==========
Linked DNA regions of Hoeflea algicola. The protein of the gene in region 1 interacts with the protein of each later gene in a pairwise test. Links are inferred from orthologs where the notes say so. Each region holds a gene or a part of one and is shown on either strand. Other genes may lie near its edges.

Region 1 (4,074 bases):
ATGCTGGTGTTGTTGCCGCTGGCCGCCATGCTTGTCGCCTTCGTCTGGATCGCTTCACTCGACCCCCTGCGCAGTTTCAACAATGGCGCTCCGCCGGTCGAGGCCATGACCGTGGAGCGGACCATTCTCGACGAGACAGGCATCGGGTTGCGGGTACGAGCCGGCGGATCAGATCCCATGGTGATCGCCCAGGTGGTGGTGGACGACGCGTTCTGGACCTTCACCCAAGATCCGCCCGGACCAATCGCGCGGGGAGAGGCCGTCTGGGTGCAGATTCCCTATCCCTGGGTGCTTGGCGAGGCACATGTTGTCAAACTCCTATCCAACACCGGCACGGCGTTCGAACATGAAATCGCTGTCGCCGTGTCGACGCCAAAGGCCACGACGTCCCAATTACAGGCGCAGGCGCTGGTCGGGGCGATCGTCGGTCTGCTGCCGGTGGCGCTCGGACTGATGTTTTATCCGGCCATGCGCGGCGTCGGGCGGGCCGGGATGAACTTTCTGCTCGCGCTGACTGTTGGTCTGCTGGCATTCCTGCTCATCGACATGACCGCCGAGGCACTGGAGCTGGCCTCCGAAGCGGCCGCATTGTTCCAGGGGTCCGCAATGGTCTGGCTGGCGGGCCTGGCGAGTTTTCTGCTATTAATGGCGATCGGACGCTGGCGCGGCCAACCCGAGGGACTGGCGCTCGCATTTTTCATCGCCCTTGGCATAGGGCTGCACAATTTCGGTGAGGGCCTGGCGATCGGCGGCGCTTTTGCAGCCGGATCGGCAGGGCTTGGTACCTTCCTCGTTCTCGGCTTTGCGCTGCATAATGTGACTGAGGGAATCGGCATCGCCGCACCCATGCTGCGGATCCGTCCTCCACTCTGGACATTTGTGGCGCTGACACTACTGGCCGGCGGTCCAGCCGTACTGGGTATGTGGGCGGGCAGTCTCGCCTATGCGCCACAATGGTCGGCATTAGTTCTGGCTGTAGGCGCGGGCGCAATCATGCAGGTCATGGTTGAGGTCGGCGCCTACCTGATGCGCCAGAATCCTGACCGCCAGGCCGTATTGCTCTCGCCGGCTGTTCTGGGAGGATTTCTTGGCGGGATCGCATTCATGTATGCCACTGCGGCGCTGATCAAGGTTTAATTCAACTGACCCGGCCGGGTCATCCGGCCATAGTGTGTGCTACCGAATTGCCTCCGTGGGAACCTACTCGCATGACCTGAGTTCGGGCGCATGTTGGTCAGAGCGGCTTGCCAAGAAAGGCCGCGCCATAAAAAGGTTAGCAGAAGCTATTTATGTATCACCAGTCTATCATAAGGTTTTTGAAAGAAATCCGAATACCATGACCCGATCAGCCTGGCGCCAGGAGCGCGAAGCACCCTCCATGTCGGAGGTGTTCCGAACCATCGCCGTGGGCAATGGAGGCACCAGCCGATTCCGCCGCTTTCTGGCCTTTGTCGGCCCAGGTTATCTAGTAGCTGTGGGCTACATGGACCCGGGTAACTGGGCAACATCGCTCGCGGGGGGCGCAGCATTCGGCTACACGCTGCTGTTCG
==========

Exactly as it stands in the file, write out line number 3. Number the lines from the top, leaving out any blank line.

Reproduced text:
ATGCTGGTGTTGTTGCCGCTGGCCGCCATGCTTGTCGCCTTCGTCTGGATCGCTTCACTCGACCCCCTGCGCAGTTTCAACAATGGCGCTCCGCCGGTCGAGGCCATGACCGTGGAGCGGACCATTCTCGACGAGACAGGCATCGGGTTGCGGGTACGAGCCGGCGGATCAGATCCCATGGTGATCGCCCAGGTGGTGGTGGACGACGCGTTCTGGACCTTCACCCAAGATCCGCCCGGACCAATCGCGCGGGGAGAGGCCGTCTGGGTGCAGATTCCCTATCCCTGGGTGCTTGGCGAGGCACATGTTGTCAAACTCCTATCCAACACCGGCACGGCGTTCGAACATGAAATCGCTGTCGCCGTGTCGACGCCAAAGGCCACGACGTCCCAATTACAGGCGCAGGCGCTGGTCGGGGCGATCGTCGGTCTGCTGCCGGTGGCGCTCGGACTGATGTTTTATCCGGCCATGCGCGGCGTCGGGCGGGCCGGGATGAACTTTCTGCTCGCGCTGACTGTTGGTCTGCTGGCATTCCTGCTCATCGACATGACCGCCGAGGCACTGGAGCTGGCCTCCGAAGCGGCCGCATTGTTCCAGGGGTCCGCAATGGTCTGGCTGGCGGGCCTGGCGAGTTTTCTGCTATTAATGGCGATCGGACGCTGGCGCGGCCAACCCGAGGGACTGGCGCTCGCATTTTTCATCGCCCTTGGCATAGGGCTGCACAATTTCGGTGAGGGCCTGGCGATCGGCGGCGCTTTTGCAGCCGGATCGGCAGGGCTTGGTACCTTCCTCGTTCTCGGCTTTGCGCTGCATAATGTGACTGAGGGAATCGGCATCGCCGCACCCATGCTGCGGATCCGTCCTCCACTCTGGACATTTGTGGCGCTGACACTACTGGCCGGCGGTCCAGCCGTACTGGGTATGTGGGCGGGCAGTCTCGCCTATGCGCCACAATGGTCGGCATTAGTTCTGGCTGTAGGCGCGGGCGCAATCATGCAGGTCATGGTTGAGGTCGGCGCCTACCTGATGCGCCAGAATCCTGACCGCCAGGCCGTATTGCTCTCGCCGGCTGTTCTGGGAGGATTTCTTGGCGGGATCGCATTCATGTATGCCACTGCGGCGCTGATCAAGGTTTAATTCAACTGACCCGGCCGGGTCATCCGGCCATAGTGTGTGCTACCGAATTGCCTCCGTGGGAACCTACTCGCATGACCTGAGTTCGGGCGCATGTTGGTCAGAGCGGCTTGCCAAGAAAGGCCGCGCCATAAAAAGGTTAGCAGAAGCTATTTATGTATCACCAGTCTATCATAAGGTTTTTGAAAGAAATCCGAATACCATGACCCGATCAGCCTGGCGCCAGGAGCGCGAAGCACCCTCCATGTCGGAGGTGTTCCGAACCATCGCCGTGGGCAATGGAGGCACCAGCCGATTCCGCCGCTTTCTGGCCTTTGTCGGCCCAGGTTATCTAGTAGCTGTGGGCTACATGGACCCGGGTAACTGGGCAACATCGCTCGCGGGGGGCGCAGCATTCGGCTACACGCTGCTGTTCG